Hugo's Cellar has been in business since 1976 but there has been a restaurant in the space since Four Queens opened. You do not need reservations to sit at the bar but you won't be served food unless you get a table. There's a very old school flavor to Hugo's. Deep wood and brick make it a blast to the past. The menu is classic and the room is romantic, some dishes are prepared table side, which is very cool. Dont forget roses for all the ladies.
If you're up late or early depending on your opinion, Magnolia's Veranda is open 24 hours. They serve family favorites and quick meals at very reasonable prices. They have lines forming early for some of their daily specials like a prime rib dinner for $12.99. From salads to steak sandwiches, they also deliver room service. Also a great spot for people watching while taking a small break from winning too much.
If Pizza is what you're looking for then Four Queens has some of the best downtown. Chicago Brewing Company is known for their Chicago style pie. I happen to think they have amazing sliders and wings as well but generally go there for the beers. They have a great collection of micro brews and even root beer when you're nursing your late night gaming spree. You can get an inexpensive flight and try multiple flavors including their root beer. Kind of a sports bar atmosphere with t.v's showing all the games and to top it off they have a cigar lounge with a great selection of stogies. Great spot to relax and pass time or meet up with buddies and lose track of it.
Canyon Club adds, sort of, a hidden lounge appeal with inexpensive entertainment. Mike Hammer performs his 1 hr 10 minute show Tuesday - Saturday 7pm and tickets are found everywhere. The other top notch show in the Canyon Club is Steve Connolly's Spirit of the King, starring Elvis Artist, Steve Connolly. With more than 4,500 performances, Steve is considered a seasoned veteran with numerous awards and achievements to his name. Definitely worth checking out.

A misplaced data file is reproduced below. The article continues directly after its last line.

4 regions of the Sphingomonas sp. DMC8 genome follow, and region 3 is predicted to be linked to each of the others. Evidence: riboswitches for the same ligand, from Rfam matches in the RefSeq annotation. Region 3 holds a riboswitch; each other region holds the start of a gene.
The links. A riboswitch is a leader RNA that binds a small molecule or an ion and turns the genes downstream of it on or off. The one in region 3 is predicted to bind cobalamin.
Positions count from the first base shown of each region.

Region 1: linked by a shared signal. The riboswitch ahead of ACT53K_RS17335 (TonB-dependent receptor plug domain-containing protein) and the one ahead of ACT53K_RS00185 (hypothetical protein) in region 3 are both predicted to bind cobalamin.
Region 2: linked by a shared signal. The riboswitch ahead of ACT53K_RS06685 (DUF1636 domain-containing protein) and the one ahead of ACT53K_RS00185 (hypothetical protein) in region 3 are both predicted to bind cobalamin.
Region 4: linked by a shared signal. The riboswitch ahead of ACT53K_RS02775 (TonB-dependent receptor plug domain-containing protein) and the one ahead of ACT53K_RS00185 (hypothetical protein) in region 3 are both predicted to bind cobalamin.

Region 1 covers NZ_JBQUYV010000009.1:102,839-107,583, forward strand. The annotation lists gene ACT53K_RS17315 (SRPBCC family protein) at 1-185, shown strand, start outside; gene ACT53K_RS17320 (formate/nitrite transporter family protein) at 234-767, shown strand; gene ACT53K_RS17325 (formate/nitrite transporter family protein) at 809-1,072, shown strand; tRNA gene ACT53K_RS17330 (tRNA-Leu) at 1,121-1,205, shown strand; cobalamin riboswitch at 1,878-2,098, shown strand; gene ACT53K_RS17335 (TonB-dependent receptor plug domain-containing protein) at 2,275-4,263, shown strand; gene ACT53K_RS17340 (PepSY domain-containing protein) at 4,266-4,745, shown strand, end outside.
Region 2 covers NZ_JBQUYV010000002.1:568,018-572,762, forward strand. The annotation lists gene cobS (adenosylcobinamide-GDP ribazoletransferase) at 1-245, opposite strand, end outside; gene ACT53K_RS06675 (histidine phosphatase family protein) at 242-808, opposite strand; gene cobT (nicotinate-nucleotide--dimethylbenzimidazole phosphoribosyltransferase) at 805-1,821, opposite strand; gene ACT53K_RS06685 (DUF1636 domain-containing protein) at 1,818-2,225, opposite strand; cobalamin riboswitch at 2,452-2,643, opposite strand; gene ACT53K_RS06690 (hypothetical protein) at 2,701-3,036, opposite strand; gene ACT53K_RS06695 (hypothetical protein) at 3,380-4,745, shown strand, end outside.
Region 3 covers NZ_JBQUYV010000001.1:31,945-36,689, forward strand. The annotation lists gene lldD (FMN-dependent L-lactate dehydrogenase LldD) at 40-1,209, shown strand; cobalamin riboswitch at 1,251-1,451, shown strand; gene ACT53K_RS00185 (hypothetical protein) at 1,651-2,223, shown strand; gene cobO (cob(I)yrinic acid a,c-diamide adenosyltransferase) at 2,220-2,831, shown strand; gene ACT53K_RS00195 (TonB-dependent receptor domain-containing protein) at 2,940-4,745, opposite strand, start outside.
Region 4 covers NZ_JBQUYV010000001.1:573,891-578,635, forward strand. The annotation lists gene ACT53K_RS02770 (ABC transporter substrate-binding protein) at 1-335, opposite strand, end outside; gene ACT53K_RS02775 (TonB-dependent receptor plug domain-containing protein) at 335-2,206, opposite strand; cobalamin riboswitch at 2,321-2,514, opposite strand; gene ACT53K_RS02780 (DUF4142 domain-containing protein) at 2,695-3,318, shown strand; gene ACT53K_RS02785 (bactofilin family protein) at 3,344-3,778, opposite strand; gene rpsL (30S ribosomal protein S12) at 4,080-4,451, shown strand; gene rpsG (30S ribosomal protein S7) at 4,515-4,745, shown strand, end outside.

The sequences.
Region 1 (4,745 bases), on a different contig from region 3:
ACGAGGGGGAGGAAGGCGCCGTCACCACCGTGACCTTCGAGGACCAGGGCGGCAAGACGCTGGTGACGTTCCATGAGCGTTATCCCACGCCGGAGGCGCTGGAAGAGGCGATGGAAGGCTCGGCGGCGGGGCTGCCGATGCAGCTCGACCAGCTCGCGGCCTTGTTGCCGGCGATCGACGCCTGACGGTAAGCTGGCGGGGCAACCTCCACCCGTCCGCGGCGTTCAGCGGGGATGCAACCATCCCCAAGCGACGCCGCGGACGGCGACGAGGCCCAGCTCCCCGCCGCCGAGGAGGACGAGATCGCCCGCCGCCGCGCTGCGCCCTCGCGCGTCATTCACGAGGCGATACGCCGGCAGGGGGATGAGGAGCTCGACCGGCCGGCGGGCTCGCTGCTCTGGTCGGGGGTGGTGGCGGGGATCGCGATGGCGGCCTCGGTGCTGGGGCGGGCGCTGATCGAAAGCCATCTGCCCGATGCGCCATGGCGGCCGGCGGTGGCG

The Queens offers 1000 slots starting at pennies, 30 tables including Blackjack, Blackjack switch, Craps, Roulette, 3 Card Poker, Let-It-Ride, Stud and Ultimate Texas Hold'em. Some say the VP at Four Queens is the best downtown, without a doubt myself, I have had the best luck and made the most money recently at the Four Queens (my favorite spot being a bar top machine i will keep to myself). Speaking of the bars, besides the Chicago Brewing Co. one can grab quick drinks at the main bar, the one back by "Nickel Town" or their Patio Bar which is the very best place to sit with a cocktail and laugh(i mean) watch people under the canopy of Fremont.
Don't forget about their sports-book and Keno room. Neither are huge and I believe theres more seating in the Keno lounge but with 4 nice flat screens high above everyone's heads, small betting window easily accessible and a bar very close I could spend an afternoon watching a couple games there. Im not a big Keno player but Four Queens has a Million dollar progressive game and the room is comfortable. With about a dozen seats and a small wall of Video Poker machines if you want to mix it up a bit.
Gambling in downtown has always been better for the promos and comps, seemingly more bang for the buck. Four Queens is no exception with their Royal Players Club. Comp dollars are accumulated not on win loss record but "coin through" machines, and by average bet size and time played at the tables. Use comp dollars at Magnolia's, Chicago Brewing Company even Hugo's. Cash back points are good for rooms or gift shop stuff. Why wouldn't you "member up" if you are playing downtown.